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Writing a Syllabus for a Distance Learning Class

Introduction to Distance Learning Syllabi

A syllabus is an important document in any class because it informs students of how the class will operate, the policies they must adhere to, when assignments are due, etc. In a distance learning class, the syllabus is an even more important document because it is the main information source about the class. The syllabus for a distance learning class requires much more detail and information than a syllabus used in a traditional class on campus.

In a distance learning class, students are not able to ask questions about the class, policies, and assignments and get immediate clarification from the instructor. Distance learning students often do class work during weekends and they are very likely to have questions at this time, which will often go unanswered if the instructor is not available to answer e-mail and discussion boards questions on the weekends. A detailed syllabus can eliminate many of these problems.

Benefits of a Well Designed Syllabus

A well designed and detailed syllabus can have the following benefits for instructors and students in distance learning classes:

Elements of a Distance Learning Syllabus

There are some elements of a distance learning syllabus that are highly recommended and others that are optional, but may provide additional clarification for students depending on your course requirements.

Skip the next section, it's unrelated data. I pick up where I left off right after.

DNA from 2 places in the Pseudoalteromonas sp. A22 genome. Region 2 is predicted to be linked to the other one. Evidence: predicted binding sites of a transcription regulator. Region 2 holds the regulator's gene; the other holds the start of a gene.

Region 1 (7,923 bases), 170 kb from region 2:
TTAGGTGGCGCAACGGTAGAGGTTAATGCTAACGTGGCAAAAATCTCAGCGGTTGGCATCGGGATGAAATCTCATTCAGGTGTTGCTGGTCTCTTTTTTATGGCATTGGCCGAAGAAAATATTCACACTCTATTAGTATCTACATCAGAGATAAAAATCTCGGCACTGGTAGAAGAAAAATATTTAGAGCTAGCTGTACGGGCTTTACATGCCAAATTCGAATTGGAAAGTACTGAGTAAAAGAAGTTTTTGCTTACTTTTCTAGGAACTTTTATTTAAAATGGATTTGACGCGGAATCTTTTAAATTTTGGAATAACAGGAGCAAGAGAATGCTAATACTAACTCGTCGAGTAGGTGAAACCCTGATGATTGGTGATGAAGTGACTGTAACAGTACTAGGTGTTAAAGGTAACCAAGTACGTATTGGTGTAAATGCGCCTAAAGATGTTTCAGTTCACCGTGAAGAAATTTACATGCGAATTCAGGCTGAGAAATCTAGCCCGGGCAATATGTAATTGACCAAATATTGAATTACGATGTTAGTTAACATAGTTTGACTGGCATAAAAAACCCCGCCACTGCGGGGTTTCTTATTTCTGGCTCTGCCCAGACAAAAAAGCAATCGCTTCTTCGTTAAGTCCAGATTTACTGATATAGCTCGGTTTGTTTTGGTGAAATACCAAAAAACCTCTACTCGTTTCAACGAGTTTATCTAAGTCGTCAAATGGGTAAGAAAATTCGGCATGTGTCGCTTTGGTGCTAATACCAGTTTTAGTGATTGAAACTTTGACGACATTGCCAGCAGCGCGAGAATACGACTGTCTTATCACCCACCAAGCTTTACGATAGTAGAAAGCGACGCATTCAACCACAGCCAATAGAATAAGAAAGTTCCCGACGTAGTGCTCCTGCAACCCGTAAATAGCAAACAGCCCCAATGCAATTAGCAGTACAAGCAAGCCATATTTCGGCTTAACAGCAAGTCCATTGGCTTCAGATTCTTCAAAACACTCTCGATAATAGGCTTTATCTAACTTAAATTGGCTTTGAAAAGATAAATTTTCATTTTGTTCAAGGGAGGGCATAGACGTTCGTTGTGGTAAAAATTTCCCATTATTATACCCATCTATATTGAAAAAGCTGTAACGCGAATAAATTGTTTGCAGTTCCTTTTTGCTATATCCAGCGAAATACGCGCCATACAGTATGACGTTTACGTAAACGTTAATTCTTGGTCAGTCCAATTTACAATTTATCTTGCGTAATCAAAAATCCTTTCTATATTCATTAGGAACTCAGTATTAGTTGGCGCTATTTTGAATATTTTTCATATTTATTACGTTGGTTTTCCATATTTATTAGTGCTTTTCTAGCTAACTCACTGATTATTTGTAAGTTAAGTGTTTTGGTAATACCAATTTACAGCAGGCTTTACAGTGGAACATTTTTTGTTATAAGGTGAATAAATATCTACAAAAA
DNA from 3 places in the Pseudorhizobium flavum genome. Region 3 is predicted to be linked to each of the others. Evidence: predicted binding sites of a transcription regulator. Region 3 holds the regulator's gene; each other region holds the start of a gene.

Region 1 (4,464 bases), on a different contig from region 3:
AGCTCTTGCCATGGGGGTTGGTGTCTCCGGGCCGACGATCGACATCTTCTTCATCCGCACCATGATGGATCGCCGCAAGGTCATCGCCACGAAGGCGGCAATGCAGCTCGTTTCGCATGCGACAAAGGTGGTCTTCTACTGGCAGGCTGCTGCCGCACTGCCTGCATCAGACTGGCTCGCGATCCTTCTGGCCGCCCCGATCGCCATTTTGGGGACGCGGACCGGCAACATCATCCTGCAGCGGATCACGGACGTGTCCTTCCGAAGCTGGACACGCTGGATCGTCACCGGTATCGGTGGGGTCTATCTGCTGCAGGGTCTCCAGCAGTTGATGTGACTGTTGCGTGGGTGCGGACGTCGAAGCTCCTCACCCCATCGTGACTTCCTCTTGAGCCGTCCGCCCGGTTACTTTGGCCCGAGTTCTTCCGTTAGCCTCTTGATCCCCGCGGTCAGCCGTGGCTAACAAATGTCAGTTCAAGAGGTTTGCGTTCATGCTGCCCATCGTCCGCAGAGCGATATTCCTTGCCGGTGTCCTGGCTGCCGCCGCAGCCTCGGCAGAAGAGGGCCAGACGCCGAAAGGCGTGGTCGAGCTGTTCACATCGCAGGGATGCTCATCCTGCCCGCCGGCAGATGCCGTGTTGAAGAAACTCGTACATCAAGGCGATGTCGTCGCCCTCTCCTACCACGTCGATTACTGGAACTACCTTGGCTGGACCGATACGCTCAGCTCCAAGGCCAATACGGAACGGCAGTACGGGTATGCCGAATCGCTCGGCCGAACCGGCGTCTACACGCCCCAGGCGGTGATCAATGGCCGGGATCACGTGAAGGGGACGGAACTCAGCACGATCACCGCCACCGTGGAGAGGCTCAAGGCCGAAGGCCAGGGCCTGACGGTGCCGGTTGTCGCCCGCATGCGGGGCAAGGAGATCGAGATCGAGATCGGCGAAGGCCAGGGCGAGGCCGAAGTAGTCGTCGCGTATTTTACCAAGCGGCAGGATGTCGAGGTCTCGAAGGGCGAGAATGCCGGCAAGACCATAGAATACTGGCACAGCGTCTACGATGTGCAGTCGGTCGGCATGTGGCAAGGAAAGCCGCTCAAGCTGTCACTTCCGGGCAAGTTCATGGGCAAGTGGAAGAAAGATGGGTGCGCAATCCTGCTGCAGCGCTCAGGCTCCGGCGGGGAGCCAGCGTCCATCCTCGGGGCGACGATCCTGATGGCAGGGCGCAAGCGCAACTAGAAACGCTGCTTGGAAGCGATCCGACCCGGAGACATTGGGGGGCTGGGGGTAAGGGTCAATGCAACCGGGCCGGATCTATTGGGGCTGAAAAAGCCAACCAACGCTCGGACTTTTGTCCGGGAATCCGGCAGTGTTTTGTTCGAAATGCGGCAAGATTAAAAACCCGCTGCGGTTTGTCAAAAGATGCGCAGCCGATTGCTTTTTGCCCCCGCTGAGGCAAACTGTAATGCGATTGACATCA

Recommended Syllabus Element Description
Instructor information
  • Be sure to list your name, title, department, e-mail, phone, and fax.
  • Let students know the best way to contact you.
Contact policy
  • Indicate your turnaround time for getting back to students. For example, you may want to indicate that you will respond within 24 hours, Monday through Friday. Let students know whether or not you will be available on weekends.
  • You may want to schedule a couple hours a week when students can count on reaching you live either by phone or chat.
Course description The official description of the course is provided by the Registrar's Office in the course catalog. You may want to add additional details that better describes what the course will cover.
Required and optional course materials
  • List all required and optional course materials that students must obtain. If providing textbook information, be sure to provide the title, author's name, and ISBN, as many students will order the book online.
  • You may also want to mention additional course materials that you will be providing via the myWPI site. For example, indicate that students are required to view all video and audio clips you post in myWPI.
Course logistics This is where you explain course logistics that will make the class run smoothly. For example:
  • When does the class week start? Since most distance learning students do their class work on weekends, try scheduling your class week from Wednesday to Tuesday or Thursday to Wednesday.